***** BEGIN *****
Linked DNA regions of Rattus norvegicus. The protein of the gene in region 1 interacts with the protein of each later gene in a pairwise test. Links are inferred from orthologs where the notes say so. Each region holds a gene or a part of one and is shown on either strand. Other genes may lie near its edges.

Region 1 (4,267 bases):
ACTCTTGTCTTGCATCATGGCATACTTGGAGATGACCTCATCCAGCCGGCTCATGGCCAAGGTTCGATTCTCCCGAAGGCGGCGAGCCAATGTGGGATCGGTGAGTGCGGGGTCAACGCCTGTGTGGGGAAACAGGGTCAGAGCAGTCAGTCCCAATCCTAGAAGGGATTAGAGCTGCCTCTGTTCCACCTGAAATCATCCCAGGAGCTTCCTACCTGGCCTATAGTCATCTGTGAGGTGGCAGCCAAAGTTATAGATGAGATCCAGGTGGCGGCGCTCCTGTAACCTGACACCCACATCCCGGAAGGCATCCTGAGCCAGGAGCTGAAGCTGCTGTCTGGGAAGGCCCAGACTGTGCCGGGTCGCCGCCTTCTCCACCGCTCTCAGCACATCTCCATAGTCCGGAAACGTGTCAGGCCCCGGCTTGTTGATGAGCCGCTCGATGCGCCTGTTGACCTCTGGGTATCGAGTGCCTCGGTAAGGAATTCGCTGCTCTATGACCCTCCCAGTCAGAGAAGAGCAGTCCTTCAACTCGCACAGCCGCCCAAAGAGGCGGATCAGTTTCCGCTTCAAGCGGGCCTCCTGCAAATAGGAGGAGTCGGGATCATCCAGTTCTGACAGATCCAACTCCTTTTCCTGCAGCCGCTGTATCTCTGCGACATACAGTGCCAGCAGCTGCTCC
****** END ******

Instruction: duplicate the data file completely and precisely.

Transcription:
Linked DNA regions of Rattus norvegicus. The protein of the gene in region 1 interacts with the protein of each later gene in a pairwise test. Links are inferred from orthologs where the notes say so. Each region holds a gene or a part of one and is shown on either strand. Other genes may lie near its edges.

Region 1 (4,267 bases):
ACTCTTGTCTTGCATCATGGCATACTTGGAGATGACCTCATCCAGCCGGCTCATGGCCAAGGTTCGATTCTCCCGAAGGCGGCGAGCCAATGTGGGATCGGTGAGTGCGGGGTCAACGCCTGTGTGGGGAAACAGGGTCAGAGCAGTCAGTCCCAATCCTAGAAGGGATTAGAGCTGCCTCTGTTCCACCTGAAATCATCCCAGGAGCTTCCTACCTGGCCTATAGTCATCTGTGAGGTGGCAGCCAAAGTTATAGATGAGATCCAGGTGGCGGCGCTCCTGTAACCTGACACCCACATCCCGGAAGGCATCCTGAGCCAGGAGCTGAAGCTGCTGTCTGGGAAGGCCCAGACTGTGCCGGGTCGCCGCCTTCTCCACCGCTCTCAGCACATCTCCATAGTCCGGAAACGTGTCAGGCCCCGGCTTGTTGATGAGCCGCTCGATGCGCCTGTTGACCTCTGGGTATCGAGTGCCTCGGTAAGGAATTCGCTGCTCTATGACCCTCCCAGTCAGAGAAGAGCAGTCCTTCAACTCGCACAGCCGCCCAAAGAGGCGGATCAGTTTCCGCTTCAAGCGGGCCTCCTGCAAATAGGAGGAGTCGGGATCATCCAGTTCTGACAGATCCAACTCCTTTTCCTGCAGCCGCTGTATCTCTGCGACATACAGTGCCAGCAGCTGCTCC